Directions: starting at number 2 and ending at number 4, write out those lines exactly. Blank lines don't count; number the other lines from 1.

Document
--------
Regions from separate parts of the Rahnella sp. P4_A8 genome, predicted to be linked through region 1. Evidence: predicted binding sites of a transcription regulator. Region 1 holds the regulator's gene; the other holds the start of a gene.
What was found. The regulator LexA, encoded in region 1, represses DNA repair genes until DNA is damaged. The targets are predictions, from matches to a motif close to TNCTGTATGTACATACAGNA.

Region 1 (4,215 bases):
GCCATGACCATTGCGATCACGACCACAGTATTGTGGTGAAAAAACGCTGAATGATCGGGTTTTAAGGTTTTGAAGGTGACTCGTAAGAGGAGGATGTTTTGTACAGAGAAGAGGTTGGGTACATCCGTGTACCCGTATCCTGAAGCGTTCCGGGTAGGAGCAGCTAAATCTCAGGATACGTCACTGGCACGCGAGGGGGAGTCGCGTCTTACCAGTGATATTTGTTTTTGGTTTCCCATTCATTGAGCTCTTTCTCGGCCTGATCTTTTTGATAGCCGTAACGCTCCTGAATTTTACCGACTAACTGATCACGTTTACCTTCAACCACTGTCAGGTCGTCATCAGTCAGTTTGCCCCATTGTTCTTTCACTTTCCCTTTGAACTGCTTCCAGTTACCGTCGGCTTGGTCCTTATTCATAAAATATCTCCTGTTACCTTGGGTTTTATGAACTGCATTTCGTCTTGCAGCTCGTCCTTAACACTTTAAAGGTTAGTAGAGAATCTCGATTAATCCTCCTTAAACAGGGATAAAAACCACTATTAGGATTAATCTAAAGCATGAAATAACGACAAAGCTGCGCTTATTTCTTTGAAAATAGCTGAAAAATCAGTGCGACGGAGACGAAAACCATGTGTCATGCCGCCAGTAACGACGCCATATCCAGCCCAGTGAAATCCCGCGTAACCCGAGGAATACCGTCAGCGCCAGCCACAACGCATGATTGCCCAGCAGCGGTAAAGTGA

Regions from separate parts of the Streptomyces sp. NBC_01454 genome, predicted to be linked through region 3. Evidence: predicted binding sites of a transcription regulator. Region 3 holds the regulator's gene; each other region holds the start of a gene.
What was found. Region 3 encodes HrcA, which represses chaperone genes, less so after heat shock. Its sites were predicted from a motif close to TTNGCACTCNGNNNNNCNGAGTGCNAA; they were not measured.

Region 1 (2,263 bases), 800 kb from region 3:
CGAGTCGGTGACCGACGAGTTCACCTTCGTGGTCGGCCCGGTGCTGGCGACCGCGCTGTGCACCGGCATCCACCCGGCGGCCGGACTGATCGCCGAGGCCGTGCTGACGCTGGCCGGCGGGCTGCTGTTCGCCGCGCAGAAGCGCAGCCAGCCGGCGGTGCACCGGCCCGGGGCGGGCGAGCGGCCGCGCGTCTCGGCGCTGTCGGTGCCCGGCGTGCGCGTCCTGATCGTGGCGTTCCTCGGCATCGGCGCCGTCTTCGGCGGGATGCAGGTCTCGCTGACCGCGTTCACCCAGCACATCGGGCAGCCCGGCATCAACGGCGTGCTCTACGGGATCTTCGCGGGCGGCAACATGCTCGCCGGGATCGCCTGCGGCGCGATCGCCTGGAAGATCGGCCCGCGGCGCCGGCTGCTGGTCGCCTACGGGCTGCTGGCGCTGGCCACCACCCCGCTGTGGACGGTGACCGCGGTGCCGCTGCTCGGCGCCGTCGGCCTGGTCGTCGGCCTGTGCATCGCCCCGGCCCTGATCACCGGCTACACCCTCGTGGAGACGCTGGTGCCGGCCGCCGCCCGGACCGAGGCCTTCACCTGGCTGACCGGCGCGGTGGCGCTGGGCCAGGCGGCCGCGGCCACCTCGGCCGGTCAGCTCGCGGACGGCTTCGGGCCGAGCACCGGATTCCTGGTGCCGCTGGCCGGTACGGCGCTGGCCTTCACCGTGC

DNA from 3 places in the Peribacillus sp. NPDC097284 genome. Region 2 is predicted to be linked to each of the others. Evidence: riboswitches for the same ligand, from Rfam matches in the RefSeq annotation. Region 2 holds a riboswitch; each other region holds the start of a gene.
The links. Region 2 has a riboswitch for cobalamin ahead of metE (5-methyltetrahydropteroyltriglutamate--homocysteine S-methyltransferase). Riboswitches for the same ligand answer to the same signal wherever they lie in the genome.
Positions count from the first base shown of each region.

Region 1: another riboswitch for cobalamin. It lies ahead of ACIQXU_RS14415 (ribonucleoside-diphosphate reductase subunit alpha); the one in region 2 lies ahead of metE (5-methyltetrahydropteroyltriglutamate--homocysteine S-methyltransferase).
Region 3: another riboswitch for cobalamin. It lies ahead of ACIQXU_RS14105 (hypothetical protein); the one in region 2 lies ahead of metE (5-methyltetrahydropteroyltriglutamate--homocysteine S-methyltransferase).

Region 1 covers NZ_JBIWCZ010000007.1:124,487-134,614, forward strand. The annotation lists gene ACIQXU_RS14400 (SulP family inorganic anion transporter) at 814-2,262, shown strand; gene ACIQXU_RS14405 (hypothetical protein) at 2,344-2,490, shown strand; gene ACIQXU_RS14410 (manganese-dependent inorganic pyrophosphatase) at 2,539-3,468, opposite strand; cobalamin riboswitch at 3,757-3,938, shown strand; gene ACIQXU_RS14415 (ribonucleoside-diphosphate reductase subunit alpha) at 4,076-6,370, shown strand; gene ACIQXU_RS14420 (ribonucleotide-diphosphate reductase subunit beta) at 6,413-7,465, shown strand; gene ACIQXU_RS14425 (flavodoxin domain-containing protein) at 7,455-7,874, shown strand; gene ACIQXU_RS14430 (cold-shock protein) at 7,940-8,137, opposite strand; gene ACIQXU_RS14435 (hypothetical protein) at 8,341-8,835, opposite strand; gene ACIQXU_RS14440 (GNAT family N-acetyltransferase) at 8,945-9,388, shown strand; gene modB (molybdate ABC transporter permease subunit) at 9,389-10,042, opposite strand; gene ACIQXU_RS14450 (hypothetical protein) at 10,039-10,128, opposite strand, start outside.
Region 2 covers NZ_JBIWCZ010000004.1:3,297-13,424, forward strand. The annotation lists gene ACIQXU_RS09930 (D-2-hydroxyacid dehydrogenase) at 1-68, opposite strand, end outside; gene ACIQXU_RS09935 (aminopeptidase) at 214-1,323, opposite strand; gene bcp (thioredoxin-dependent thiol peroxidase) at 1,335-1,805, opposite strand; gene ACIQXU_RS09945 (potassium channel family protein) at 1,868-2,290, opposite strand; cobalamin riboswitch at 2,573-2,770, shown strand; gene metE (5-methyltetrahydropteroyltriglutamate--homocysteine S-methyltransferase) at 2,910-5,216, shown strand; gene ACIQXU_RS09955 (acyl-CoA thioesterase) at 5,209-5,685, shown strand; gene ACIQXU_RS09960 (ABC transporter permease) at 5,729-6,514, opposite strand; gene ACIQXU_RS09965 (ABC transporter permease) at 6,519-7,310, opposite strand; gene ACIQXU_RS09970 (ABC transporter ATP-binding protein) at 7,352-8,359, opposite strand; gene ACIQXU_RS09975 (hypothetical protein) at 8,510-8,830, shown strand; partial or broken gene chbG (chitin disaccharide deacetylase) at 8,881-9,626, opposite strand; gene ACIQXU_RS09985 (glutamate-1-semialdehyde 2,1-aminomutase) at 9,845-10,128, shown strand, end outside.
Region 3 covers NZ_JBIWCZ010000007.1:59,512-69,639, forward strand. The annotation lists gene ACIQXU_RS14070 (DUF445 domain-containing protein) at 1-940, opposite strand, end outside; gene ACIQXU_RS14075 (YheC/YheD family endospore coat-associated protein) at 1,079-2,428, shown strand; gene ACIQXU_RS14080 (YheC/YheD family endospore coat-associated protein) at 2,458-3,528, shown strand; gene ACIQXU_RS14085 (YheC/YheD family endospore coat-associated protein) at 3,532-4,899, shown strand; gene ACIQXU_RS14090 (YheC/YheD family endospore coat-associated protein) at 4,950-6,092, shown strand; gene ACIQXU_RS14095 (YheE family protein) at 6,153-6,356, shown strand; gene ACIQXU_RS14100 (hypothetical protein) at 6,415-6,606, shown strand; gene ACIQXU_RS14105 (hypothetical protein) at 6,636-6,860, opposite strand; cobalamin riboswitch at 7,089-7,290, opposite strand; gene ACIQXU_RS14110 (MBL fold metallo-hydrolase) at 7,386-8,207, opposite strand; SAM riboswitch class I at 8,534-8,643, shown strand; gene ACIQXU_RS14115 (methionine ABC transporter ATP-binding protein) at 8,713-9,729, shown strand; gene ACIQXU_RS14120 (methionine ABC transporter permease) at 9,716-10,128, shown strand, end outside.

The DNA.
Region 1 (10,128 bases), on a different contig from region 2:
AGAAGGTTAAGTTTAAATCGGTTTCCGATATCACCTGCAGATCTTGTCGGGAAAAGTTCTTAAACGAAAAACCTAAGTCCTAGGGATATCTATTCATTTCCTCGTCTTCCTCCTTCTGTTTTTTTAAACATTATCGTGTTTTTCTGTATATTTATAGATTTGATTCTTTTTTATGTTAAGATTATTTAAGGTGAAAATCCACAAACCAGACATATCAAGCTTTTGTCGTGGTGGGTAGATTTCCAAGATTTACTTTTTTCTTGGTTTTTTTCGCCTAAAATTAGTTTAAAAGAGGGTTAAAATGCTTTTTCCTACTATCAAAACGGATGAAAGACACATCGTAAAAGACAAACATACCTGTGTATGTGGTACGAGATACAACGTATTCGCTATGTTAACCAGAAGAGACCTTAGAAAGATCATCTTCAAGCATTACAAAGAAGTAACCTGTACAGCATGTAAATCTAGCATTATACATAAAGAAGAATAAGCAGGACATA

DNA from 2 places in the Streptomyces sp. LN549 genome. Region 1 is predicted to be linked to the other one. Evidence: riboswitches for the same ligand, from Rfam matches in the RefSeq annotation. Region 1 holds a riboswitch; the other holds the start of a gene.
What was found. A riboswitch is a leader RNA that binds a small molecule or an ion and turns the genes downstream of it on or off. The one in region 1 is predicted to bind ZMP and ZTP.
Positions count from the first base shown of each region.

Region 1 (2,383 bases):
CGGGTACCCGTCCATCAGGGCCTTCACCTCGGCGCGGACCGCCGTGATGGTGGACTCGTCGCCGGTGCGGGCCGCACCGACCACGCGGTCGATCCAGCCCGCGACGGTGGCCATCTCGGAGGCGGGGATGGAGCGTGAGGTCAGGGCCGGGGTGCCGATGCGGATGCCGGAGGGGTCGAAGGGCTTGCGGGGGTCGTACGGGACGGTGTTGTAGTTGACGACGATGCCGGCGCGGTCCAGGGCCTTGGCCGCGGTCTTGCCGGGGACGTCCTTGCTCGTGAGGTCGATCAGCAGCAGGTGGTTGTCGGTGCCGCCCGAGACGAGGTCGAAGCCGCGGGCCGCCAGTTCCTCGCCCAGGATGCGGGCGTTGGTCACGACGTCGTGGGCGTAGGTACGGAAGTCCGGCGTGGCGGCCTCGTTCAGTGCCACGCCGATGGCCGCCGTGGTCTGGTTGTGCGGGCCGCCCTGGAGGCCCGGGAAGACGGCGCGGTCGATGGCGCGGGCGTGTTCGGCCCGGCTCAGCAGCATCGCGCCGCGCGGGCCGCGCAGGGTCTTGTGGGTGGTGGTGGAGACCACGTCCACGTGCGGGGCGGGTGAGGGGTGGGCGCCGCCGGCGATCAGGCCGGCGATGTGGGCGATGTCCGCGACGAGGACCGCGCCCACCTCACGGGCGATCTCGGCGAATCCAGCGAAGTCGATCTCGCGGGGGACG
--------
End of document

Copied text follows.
What was found. The regulator LexA, encoded in region 1, represses DNA repair genes until DNA is damaged. The targets are predictions, from matches to a motif close to TNCTGTATGTACATACAGNA.

Region 1 (4,215 bases):
GCCATGACCATTGCGATCACGACCACAGTATTGTGGTGAAAAAACGCTGAATGATCGGGTTTTAAGGTTTTGAAGGTGACTCGTAAGAGGAGGATGTTTTGTACAGAGAAGAGGTTGGGTACATCCGTGTACCCGTATCCTGAAGCGTTCCGGGTAGGAGCAGCTAAATCTCAGGATACGTCACTGGCACGCGAGGGGGAGTCGCGTCTTACCAGTGATATTTGTTTTTGGTTTCCCATTCATTGAGCTCTTTCTCGGCCTGATCTTTTTGATAGCCGTAACGCTCCTGAATTTTACCGACTAACTGATCACGTTTACCTTCAACCACTGTCAGGTCGTCATCAGTCAGTTTGCCCCATTGTTCTTTCACTTTCCCTTTGAACTGCTTCCAGTTACCGTCGGCTTGGTCCTTATTCATAAAATATCTCCTGTTACCTTGGGTTTTATGAACTGCATTTCGTCTTGCAGCTCGTCCTTAACACTTTAAAGGTTAGTAGAGAATCTCGATTAATCCTCCTTAAACAGGGATAAAAACCACTATTAGGATTAATCTAAAGCATGAAATAACGACAAAGCTGCGCTTATTTCTTTGAAAATAGCTGAAAAATCAGTGCGACGGAGACGAAAACCATGTGTCATGCCGCCAGTAACGACGCCATATCCAGCCCAGTGAAATCCCGCGTAACCCGAGGAATACCGTCAGCGCCAGCCACAACGCATGATTGCCCAGCAGCGGTAAAGTGA